Scoop


Regular readers of this site are aware of my love-hate relationship with Scarlett Johansson. Every time I see that she’s gonna be in a new movie, I get this mixed feeling. On the one hand, I’m always looking forward to seeing more of her spectacular breasts, sensational legs and sensual lips. But when my thinking goes back upstairs, I remember how limited her acting abilities are and I worry that she’s gonna be the weak spot of yet another coulda-been great film. Because you gotta give the girl this: she’s got taste (or at least her agent does). Just this year, she’ll go from her second Woody Allen pic in a row (after Match Point) to the latest from Brian De Palma and Christopher Nolan. Not too shabby!

Yet there’s always this sense that those potentially great roles are wasted on her, when they could have really blossomed if they’d gone to equally hot blondes with more charisma and depth like, say, Romola Garai. Who? Garai is this British actress better known (if at all) for bringing some charm to the otherwise mediocre Dirty Dancing: Havana Nights. She only has a smallish part in “Scoop”, but whenever she’s on screen, she blows Johansson off the screen. She should have been the lead! Or how about Reese Witherspoon? Can you imagine how much funnier the banter would have been if Woody had Reese’s flawless comic timing to bounce off instead of Scarlett’s hollow line-reading? Ludivine Sagnier would also have been killer; you’d just have to make the character a French girl in London instead of an American one.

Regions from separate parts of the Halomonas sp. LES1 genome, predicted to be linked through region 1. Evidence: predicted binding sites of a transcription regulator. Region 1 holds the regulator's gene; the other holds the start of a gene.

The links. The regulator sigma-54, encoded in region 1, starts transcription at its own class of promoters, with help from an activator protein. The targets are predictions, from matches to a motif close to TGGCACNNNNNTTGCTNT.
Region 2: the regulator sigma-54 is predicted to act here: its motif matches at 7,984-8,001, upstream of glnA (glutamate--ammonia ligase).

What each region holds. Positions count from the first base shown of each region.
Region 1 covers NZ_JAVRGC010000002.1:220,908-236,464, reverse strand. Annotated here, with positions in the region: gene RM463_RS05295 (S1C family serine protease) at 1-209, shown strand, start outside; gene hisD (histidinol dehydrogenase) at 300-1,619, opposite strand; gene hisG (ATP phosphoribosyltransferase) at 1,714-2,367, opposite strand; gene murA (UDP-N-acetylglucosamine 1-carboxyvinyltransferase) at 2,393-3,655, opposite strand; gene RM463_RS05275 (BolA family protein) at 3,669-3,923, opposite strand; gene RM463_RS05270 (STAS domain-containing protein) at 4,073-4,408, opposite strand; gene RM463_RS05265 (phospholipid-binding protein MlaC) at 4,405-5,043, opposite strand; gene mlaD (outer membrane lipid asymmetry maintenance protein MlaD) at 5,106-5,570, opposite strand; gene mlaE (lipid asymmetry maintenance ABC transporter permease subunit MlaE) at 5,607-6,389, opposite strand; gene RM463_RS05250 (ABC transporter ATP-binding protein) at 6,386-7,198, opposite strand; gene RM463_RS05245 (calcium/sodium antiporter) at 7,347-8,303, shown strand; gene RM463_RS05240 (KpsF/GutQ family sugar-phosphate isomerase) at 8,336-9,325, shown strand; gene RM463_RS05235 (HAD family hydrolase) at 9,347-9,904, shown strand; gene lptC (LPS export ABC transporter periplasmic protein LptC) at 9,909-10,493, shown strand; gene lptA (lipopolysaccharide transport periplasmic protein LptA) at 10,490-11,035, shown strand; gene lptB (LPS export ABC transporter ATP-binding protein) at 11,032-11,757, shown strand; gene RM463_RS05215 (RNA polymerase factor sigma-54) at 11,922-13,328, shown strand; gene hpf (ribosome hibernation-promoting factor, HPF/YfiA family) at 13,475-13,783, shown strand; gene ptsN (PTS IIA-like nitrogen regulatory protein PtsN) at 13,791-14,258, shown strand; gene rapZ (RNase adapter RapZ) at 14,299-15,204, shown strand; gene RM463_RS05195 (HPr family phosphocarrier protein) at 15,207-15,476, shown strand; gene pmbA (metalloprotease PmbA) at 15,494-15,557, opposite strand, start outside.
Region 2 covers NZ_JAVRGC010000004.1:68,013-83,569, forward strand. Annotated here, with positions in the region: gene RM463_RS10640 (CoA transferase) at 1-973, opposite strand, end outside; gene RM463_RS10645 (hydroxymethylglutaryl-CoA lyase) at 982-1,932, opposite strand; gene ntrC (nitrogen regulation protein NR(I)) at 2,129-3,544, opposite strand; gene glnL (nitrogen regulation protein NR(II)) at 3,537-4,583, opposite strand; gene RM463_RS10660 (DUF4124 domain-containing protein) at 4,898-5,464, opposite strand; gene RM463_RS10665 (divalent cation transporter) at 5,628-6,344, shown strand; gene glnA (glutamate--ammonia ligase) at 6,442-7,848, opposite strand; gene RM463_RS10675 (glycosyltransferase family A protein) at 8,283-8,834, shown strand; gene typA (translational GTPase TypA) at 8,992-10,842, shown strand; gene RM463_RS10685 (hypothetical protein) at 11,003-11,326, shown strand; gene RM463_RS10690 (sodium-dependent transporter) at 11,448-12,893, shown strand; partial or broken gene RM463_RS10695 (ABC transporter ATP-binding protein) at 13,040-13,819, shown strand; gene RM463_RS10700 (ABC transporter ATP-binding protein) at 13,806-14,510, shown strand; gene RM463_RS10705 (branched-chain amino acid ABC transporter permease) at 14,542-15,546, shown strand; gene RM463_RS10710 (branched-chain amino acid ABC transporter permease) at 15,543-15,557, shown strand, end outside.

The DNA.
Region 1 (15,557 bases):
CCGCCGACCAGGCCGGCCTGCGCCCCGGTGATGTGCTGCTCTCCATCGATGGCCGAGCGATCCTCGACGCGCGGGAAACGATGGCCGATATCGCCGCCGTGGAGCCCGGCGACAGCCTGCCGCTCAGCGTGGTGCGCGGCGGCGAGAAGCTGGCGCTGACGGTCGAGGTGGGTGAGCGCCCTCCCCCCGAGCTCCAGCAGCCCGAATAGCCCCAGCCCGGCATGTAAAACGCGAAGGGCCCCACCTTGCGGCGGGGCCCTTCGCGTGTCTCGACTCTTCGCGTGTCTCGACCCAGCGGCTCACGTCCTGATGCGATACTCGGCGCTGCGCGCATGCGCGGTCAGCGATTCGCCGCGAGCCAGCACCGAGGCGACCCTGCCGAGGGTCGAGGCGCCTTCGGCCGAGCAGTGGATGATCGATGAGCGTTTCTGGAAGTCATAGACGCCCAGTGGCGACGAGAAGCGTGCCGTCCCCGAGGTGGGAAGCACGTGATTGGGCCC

That said (phew!), Johansson is not that bad in “Scoop”. She does surprisingly okay with the fast-talking screwball exchanges even though it’s a bit ridiculous when she invokes Katherine Hepburn and Rosalind Russell – you’re not in that league yet, missy! Plus she definitely fills out a red swimsuit nicely and you certainly don’t have trouble believing Hugh Jackman‘s Peter Lyman would be instantly drawn to her, even though he’s an aristocrat and she’s a “commoner”. I also liked how Woody, probably aware that he couldn’t go toe-to-toe with her, treats her like a kid with a kind of patronizing affection, joking about how she’s “learning disabled” or “promiscuous”.

Shut up already about Scarlett, how’s the rest of the film, you ask? Well, you’ve got some attitude, Mister. So yeah, she’s the weak spot but she hardly ruins “Scoop”, which is minor Allen but still very enjoyable. It revolves around a journalism student, Sondra Pransky (Johansson), who, while spending the summer in England, is visited by the ghost of a famous reporter (Ian McShane) who scored one last scoop from beyond the grave: the infamous Tarot Card Killer who’s been murdering prostitutes is in fact socialite Peter Lyman! Before making the story public, of course, the young woman has to verify it. With the help of a dorky magician (Allen), she infiltrates Lyman’s high society circle and gets closer to him… maybe too close. You see, Sondra has a tendency to sleep with her article subjects, and Peter is no exception. Hence, as her investigation advances, she’s torn between whether she’d rather prove that Lyman is guilty and get the scoop of a lifetime, or exonerate him and let herself fall in love, journalism career be damned.

The plot sometimes feels like a second thought but it’s involving enough, to a large degree because Hugh Jackman manages to project both a kind of debonair decency and hints of a darker side. Meanwhile, Woody obviously delights in getting to poke fun at the British. His one-liners are hit or miss, but he throws so many of them around that you find yourself laughing often enough. Visually, the locations in and around London are wonderful, especially as seen through the warm, rich cinematography of Remi Adefarasin (who also shot Match Point). “Scoop” is an irreverent thriller that most reminds of Manhattan Murder Mystery, even though Scarlett Johansson is no Diane Keaton. But I won’t get into that again! Chances are y’all adore the chick anyway, so you’ll get even more of a kick out of the movie.